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Ukrainians still standing firm 12 months on

23 February 20230 comments

As the world marks a year since Ukraine was illegally invaded by Russia, Ukrainians at home and in exile across the world are quietly confident they will ultimately prevail.

Despite least 6,919 civilians being killed, 11,000 wounded and the creation of around 11 million refugees, Ukrainians remain resolute.

Yevheniia Cherkasova 24, and her sister Alexandra, 14, fled besieged Kharkiv as Russian tanks attempted to encircle the city.

After surviving bombing and missile strikes, the sisters were put aboard a train by their parents in the precarious hope they would reach safety. They arrived in Melbourne in March, last year

Yevheniia says there is no doubt among her compatriots at home and abroad that Ukraine will survive Russia’s ongoing brutal campaign of aggression.

“Our family is doing fine mostly. Sometimes things are better, sometimes things are worse,” she says.

“People are always afraid of what’s coming next, maybe some new attacks. But it’s amazing it’s been a year and really the Russians haven’t got very far. In fact, in my city of Kharkiv, they have been pushed back.”

Left to right: Alexandra and Yevheniia

Yevheniia talks to her parents, still in Ukraine, every day and also to friends still there.

“No one is in any doubt that there will be a victory. We just don‘t know when. Everyone is super positive and as time goes by, people are getting more and more confident.

“Now, everyone is talking about Joe Biden’s visit. They are super excited and it’s a good sign for Ukraine,” she says.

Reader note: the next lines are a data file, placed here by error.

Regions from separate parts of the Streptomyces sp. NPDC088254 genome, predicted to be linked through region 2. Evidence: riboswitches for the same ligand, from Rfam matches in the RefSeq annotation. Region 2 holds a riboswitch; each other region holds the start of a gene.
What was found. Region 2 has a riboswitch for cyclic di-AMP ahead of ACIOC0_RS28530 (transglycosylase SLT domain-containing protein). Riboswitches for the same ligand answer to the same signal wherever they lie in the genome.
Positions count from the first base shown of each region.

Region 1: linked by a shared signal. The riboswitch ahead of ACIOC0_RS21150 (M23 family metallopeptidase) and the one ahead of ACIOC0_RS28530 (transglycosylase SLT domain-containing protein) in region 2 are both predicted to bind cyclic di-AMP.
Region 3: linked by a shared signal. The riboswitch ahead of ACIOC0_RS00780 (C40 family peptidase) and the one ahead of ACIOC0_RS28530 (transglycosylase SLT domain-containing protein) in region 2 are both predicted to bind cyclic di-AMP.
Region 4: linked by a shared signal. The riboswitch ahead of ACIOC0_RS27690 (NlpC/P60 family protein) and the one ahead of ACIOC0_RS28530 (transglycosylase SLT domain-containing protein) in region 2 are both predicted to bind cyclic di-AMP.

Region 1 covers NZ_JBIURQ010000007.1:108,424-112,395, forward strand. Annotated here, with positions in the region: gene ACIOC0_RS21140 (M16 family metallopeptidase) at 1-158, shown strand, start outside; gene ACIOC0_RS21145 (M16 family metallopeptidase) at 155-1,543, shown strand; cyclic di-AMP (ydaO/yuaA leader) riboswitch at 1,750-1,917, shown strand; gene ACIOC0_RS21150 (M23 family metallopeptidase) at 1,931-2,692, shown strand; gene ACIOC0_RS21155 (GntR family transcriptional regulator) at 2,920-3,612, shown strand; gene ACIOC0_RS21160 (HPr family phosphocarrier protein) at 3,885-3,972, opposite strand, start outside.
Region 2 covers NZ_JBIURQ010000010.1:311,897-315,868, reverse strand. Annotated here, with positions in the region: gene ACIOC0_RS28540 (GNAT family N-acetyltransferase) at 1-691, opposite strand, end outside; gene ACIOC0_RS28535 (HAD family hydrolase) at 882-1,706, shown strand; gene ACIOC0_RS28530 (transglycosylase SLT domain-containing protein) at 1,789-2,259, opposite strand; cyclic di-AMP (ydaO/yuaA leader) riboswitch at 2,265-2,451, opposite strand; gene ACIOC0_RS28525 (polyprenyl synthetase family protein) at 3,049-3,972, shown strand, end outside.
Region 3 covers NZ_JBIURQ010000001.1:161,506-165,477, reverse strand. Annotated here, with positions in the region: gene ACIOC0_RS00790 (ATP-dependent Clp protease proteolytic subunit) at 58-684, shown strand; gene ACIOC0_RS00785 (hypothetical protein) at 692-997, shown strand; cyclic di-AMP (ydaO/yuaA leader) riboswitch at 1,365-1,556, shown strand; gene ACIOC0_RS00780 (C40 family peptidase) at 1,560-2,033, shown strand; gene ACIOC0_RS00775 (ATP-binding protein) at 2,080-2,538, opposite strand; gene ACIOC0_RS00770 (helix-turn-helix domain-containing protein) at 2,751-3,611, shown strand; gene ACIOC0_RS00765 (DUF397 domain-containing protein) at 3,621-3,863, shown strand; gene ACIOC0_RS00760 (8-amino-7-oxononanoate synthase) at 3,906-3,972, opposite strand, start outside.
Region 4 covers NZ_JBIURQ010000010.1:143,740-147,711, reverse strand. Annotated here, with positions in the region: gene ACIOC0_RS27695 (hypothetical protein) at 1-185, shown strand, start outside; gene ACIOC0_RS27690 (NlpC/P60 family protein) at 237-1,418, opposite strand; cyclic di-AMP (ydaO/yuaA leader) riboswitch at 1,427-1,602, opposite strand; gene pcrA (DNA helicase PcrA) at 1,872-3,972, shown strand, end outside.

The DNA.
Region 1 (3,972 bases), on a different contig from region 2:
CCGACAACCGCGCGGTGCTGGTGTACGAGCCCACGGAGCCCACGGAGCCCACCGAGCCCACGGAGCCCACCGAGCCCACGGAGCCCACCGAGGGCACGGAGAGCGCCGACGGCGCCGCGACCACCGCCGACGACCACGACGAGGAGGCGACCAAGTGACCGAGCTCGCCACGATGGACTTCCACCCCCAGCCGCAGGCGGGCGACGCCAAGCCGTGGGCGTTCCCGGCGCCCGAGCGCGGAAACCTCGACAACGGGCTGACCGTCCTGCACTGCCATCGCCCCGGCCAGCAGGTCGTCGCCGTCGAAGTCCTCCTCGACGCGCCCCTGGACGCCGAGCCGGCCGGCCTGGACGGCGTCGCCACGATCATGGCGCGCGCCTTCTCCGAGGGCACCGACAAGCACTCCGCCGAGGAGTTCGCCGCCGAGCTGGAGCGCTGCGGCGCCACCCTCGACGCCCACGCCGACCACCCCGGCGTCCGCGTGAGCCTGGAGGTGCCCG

Stefan Romaniw is co-chair of the Australian Federation of Ukrainian Organisation and he has just returned from the trip to Ukraine. He tells two stories that sum up the strength and resilience of the Ukrainian people 

“In one of the shelters we fund I met an old woman who was 92,” Stefan says.

“She takes me into her small room in this old government building that we’ve had refurbished and she tells me her story,” he says.

“She says that she has been an orphan most of her live. She tells me she lived through World War II.

“The women says she worked all her life and was able to get her own apartment. Then she points through the window at a destroyed building and says ‘that’s all gone now’.

“The woman then rubs the flannelette sheets on her bed that our organisation has proved as says ‘look how warm this is’.

“She points to the mattress and says ‘look how soft this is’ and them she touches the pillow and says ‘look how comfortable this is’.

“Then she takes my hand and says ‘you know what, everything will be OK’,” Stefan said.

He tells another powerful anecdote…

“I was speaking by phone with man in a city that had just been bombed and I asked him how things were going for him and his family,” Stefan says.

“He said there had been bombings and no one knew what was going to happen from day to day.

“Then he told me his wife was outside washing the windows.

“I expressed some surprise and asked whether that was safe. He said that he had asked the same question of her. Her response was ‘no missile is going stop me from doing what I plan to do. Today, I plan to wash our windows’,” Stefan says, with a touch of emotion is his voice.

There are now around 7000 Ukrainians in Australia who have fled the Russian invasion of their homeland.

The local Australian Ukrainian community has been supporting the new arrivals in a variety of ways.